of policies issued but rather the number of additional coverages for which the

insured has contracted. Esler v. United Servs. Auto. Ass'n, 273 S.C. 259, 255

S.E.2d 676 (1979).

        4Jackson cites Belk v. Nationwide Mut. Ins. Co., 271 S.C. 24, 244

S.E.2d 744 (1978), for this proposition. Belk involved stacking of personal

injury protection coverage, a type of coverage that at the time was statutorily

required. To the extent Belk may be read to stand for the proposition cited

in Jackson, it is hereby overruled.

p. 20


RUPPE, ET AL., v. AUTO-OWNERS INSURANCE COMPANY

statutory language,5 we have held an insured is entitled to stack

underinsured or uninsured coverage in an amount no greater than the

amount of coverage on the vehicle involved in the accident. S.C. Farm

Bureau Mut. Ins. Co. v. Mooneyham, 304 S.C. 442, 405 LS.E.2d 396 (1991).

To this extent, stacking cannot be contractually prohibited. Nationwide

Mut. Ins. Co. v. Howard, 288 S.C. 5, 339 S.E.2d 501 (1985). Where none of

the insured's vehicles is involved in the wreck, however, stacking of

underinsured or uninsured coverage may be prohibited. Brown, supra.

        Stacking of non-owned liability coverage6 is controlled by our decision

in Jackson, supra. In Jackson, we held stacking of this type coverage may

be prohibited by contract because it is not statutorily required coverage.7

This holding is supported by the rationale that the parties are free to

choose their terms regarding voluntary coverage that is not governed by


        5Section 38-77-160 provides in pertinent part:
        Automobile insurance carriers shall offer, at the option of
the insured, uninsured motorist coverage up to the limits of the
insured's liability coverage in addition to the mandatory coverage
prescribed by Section 38-77-150. Such carriers shall also offer,
at the option of the insured, underinsured motorist coverage up
to the limits of the insured liability coverage to provide coverage
in the event that damages are sustained in excess of the liability
limits carried by an at-fault insured or underinsured motorist or
in excess of any damages cap or limitation imposed by statute.
If, however, an insured or named insured is protected by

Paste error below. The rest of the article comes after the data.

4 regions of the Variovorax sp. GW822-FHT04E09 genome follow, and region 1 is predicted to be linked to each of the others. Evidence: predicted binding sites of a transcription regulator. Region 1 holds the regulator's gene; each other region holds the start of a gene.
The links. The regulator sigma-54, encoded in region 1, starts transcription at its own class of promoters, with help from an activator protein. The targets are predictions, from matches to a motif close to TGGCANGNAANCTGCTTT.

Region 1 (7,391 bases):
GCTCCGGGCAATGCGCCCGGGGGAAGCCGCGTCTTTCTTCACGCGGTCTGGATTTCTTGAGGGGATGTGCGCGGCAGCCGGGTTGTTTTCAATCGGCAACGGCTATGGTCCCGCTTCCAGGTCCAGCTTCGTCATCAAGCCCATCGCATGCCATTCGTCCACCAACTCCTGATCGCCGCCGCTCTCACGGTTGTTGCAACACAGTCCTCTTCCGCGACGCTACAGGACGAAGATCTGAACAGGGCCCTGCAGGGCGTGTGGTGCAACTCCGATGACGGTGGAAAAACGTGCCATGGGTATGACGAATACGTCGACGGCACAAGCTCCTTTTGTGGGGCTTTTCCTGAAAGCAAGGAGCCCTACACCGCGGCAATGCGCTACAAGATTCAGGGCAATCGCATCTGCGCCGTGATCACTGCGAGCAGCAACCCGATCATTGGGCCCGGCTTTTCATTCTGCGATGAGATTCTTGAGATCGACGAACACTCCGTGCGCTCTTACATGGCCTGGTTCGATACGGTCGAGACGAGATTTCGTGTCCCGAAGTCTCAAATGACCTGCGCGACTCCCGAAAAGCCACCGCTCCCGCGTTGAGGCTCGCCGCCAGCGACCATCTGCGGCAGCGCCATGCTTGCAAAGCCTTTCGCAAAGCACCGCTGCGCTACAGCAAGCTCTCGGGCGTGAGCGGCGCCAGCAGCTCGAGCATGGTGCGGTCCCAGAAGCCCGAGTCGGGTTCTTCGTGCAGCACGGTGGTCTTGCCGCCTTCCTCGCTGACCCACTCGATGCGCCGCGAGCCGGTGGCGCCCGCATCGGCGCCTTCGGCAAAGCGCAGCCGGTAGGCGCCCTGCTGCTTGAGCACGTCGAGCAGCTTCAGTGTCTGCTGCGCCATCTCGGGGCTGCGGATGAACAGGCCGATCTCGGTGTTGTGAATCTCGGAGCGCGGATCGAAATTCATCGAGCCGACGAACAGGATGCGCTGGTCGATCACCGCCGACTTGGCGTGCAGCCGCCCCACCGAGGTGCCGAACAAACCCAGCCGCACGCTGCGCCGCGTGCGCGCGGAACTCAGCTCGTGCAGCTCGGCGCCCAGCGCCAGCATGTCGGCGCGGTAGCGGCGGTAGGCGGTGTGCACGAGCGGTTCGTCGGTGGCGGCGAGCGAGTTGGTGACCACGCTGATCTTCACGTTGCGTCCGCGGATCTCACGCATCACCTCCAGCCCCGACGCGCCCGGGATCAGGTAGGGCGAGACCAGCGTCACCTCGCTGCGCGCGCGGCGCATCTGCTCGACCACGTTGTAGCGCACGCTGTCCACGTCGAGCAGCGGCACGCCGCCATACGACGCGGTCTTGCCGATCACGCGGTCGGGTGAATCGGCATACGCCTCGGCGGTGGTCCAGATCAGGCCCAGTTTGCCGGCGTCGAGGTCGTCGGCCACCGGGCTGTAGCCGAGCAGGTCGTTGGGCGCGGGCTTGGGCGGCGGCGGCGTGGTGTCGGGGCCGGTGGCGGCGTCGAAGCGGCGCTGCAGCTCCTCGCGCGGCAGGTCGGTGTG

uninsured or underinsured motorist coverage in excess of the.
basic limits, the policy shall provide that the insured or named
insured is protected only to the extent of the coverage he has on
the vehicle involved in the accident. If none of the insured's or
named insured's vehicles is involved in the accident, coverage is
available only to the extent of coverage on any one of the vehicles
with the excess or underinsured coverage.

        6Non-owned liability insurance protects an at-fault insured while driving

someone else's vehicle whereas liability coverage protects an at-fault insured

while driving a particular vehicle owned by the insured.

        7From our holding in Jackson it does not follow conversely that stacking

of any coverage that is statutorily required cannot be prohibited by contract.

p. 21


RUPPE, ET AL., v. AUTO-OWNERS INSURANCE COMPANY

statute. Willis v. Fidelity & Cas. Co., 253 S.C. 91, 169 S.E.2d 282 (1969).8

        The guiding principle to be gleaned from our current stacking law is

that stacking may be prohibited by contract if such a prohibition is

consistent with statutory insurance requirements.

        In this case, we look to § 38-77-140 which mandates liability

insurance in this State. This section requires coverage under a policy

issued to the owner of a motor vehicle for liability arising out of the

ownership, maintenance, or use of that motor vehicle. Liability coverage,

therefore, while statutorily required, is limited to the particular vehicle

for which it is purchased. The extent of liability coverage is thus

statutorily defined by the amount of coverage on the insured vehicle and

does not encompass coverage applicable to other vehicles.9 Accordingly, a

policy provision prohibiting stacking is consistent with statutory insurance

requirements regarding liability coverage.

        We reaffirm Giles and hold the policy provision prohibiting

stacking of liability coverage is valid. In light of this disposition, we need

not address the issue raised by the Ruppes regarding the amount of

coverage stacked.

REVERSED.

FINNEY, C.J., TOAL, WALLER and BURNETT, JJ., concur.


        8See also State Farm Mut. Auto. Ins. Co. v. Richardson, 313 S.C. 58,

437 S.E.2d 43 (1993) (insurance companies may prohibit stacking of non-

mandatory coverages).

        9Accord First Nat'l Ins. Co. v. Clark, 899 S.W.2d 520 (Mo. 1995)

(upholding validity of a policy provision prohibiting stacking of liability

coverage because liability insurance relates to the use and operation of a

particularly described motor vehicle).

p. 22